Yet despite all of these benefits, the poor still become poorer. Even though they are exempt from the income tax, they suffer from our government’s imposition of VAT; in part because the government has taken all of the money it recouped from the rich through the income tax, and provided facilities they make available to the poor; facilities such as schools and General Hospitals, which need to be staffed and paid for by the Government; that is, the tax payer. Even though the income tax affects only those of a certain pay grade in this country, the Government, still has to find ways to tax the poor as well, just to stay financially afloat; proving that its preferential policies for the poor, only serve to impoverish every one in the country, especially the poor.

And Mr. Jn. Marie was being a bit disingenuous when he said that by doing this the Government is setting “such a dangerous precedence”. It is dangerous but it is not unprecedented. Such things probably happen more often than not. As previously explained, it makes political sense for these administrations, and it makes short term economic sense. (in regards to the unemployment numbers)

The Government’s decision does not threaten our social fabric. It threatens the economic fabric of this country, which already is nothing to write home about. The problem as previously stated with this reported decision, is an economic one. The long term effects, simply pile on the ones already put there by similar decisions made by previous administrations. They continuously promote foreign investments from foreign companies, which come to countries most willing to give them a break; tax breaks to be precise.

Understand this, these companies are worth a lot of money; companies like Google for example are worth more than St. Lucia’s GDP. But they’re businesses and not charities. They won’t come unless the tax levels of countries like ours, are significantly less, than those of their respective home countries, or better yet, non existent. If we don’t acquiesce, they simply take their companies, and the jobs that come with them, and they go to another country, more than willing to match their demands.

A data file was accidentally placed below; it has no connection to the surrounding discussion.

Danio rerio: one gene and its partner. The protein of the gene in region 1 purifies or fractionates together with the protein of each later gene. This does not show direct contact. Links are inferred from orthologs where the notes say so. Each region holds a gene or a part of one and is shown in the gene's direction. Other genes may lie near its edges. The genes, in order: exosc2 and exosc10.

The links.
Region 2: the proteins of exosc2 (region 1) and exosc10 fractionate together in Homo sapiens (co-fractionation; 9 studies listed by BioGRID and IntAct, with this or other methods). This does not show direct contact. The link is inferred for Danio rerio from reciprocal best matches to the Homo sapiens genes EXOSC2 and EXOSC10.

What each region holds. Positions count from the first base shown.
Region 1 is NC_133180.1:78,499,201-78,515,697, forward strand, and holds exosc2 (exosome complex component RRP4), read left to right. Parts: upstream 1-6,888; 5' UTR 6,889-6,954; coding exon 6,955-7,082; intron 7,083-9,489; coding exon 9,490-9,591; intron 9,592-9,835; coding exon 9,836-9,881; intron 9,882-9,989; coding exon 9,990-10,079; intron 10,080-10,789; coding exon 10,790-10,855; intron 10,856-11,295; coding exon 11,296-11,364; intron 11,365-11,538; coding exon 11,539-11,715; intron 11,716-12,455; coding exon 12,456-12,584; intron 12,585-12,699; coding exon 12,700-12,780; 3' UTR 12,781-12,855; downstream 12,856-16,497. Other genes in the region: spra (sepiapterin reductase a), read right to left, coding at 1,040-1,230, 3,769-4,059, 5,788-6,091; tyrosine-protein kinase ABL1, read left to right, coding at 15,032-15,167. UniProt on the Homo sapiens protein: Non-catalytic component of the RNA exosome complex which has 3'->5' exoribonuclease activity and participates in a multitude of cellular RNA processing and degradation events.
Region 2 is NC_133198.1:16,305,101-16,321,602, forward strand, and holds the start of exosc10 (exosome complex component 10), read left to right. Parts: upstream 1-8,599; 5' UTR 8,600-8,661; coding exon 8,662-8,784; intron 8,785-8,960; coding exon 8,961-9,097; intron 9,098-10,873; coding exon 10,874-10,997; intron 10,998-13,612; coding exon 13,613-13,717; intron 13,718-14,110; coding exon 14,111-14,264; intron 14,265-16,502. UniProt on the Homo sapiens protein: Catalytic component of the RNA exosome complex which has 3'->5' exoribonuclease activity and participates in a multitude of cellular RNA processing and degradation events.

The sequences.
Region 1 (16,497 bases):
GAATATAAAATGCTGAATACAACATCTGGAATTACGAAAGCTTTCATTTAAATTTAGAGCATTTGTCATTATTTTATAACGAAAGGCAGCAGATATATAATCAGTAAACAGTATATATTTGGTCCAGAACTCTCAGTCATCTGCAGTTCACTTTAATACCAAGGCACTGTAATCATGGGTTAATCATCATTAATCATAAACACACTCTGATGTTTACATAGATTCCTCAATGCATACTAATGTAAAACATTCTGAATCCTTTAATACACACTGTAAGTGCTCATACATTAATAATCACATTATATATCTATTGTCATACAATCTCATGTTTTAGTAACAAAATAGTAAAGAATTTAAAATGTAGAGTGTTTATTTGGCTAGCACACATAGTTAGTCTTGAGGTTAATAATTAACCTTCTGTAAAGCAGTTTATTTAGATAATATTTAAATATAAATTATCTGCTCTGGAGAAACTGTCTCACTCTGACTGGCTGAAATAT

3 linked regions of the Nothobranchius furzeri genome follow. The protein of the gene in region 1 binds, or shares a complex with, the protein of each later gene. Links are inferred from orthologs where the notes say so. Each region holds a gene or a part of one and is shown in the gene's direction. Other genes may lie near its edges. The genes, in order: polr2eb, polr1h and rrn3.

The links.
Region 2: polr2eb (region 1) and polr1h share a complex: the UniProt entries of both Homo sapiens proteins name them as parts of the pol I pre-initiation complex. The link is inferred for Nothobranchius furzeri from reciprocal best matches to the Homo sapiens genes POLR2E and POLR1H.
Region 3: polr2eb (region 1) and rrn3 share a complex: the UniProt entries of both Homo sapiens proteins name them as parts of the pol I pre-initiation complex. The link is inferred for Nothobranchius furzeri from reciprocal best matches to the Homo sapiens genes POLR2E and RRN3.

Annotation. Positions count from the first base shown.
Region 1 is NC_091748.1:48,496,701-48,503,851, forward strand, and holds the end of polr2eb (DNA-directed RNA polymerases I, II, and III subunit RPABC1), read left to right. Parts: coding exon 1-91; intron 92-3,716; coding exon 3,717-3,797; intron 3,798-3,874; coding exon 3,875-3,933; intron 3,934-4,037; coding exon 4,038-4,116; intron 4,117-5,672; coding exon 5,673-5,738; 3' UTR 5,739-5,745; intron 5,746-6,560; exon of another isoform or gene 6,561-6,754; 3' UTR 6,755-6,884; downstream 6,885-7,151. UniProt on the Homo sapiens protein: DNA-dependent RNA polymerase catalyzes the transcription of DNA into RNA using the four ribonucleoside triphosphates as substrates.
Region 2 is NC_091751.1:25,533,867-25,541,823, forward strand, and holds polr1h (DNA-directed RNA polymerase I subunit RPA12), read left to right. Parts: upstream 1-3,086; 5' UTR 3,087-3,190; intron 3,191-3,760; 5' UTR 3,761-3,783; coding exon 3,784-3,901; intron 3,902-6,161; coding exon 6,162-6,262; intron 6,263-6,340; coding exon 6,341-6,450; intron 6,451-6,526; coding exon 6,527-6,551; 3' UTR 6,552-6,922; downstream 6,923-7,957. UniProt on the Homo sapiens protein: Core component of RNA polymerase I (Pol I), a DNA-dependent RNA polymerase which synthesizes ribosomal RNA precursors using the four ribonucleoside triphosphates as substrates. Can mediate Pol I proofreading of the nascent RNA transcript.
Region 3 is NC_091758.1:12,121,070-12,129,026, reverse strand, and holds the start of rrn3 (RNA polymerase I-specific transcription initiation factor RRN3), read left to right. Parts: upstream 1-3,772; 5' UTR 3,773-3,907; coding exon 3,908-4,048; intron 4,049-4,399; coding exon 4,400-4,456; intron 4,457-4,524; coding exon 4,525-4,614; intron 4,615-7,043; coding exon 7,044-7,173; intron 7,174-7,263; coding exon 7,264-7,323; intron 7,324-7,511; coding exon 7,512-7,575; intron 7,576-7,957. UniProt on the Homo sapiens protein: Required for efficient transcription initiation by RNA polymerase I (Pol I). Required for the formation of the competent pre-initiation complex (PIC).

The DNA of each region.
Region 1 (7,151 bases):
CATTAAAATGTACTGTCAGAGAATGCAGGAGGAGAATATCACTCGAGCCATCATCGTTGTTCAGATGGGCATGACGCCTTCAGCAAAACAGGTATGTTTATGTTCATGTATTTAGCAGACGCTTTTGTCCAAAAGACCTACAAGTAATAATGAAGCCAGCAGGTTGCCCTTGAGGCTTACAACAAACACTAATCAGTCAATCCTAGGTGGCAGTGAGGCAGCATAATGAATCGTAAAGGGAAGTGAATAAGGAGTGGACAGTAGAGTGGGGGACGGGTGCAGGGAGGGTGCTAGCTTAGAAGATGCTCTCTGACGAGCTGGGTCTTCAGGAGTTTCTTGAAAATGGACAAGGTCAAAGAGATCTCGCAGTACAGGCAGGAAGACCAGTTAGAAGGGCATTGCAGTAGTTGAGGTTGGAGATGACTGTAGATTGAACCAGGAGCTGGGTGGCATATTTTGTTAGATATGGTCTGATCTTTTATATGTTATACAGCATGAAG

Unfortunately, this administration (and their predecessors to be fair), is simply not willing to lose that kind of quick cash, which it can use to do little projects that will help convince the electorate to give it another five years; while the country remains burdened with massive amounts of debt. It is a vicious cycle that I think can only be solved by an administration, courageous enough to take a gamble on local businesses and the local market in general.

I have no problem if the Government decides to give tax breaks and other like incentives that it usually gives to foreign companies, to local businesses instead; encouraging hiring and increasing profits: profits that will remain in St. Lucia.

If you want to pressure the Government Mr. Jn. Marie, pressure it to unite behind its own country…its own people; not to divide its loyalties between the rich and the poor. Pressure the Government to put St. Lucians first. We’re not as rich as mega corporations and massive hotel chains like Sandals. We cannot provide a quick financial fix to the Government’s economic woes, but we are St. Lucians, who are heavily invested in our country’s success; because when St. Lucia succeeds, we do as well.


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  1. […] However figures such as Karl Marx have hitherto escaped the wrath of these protesters or rather their handlers. Marx in speaking about the loss of California, describes Mexicans as lazy. “Is it a misfortune that magnificent California was seized from the lazy Mexicans who did not know what to do with it?” Of course, nationwide calls to deface Karl Marx statues have yet to surface. Remember the reaction to what then candidate Donald Trump said about Mexicans? […]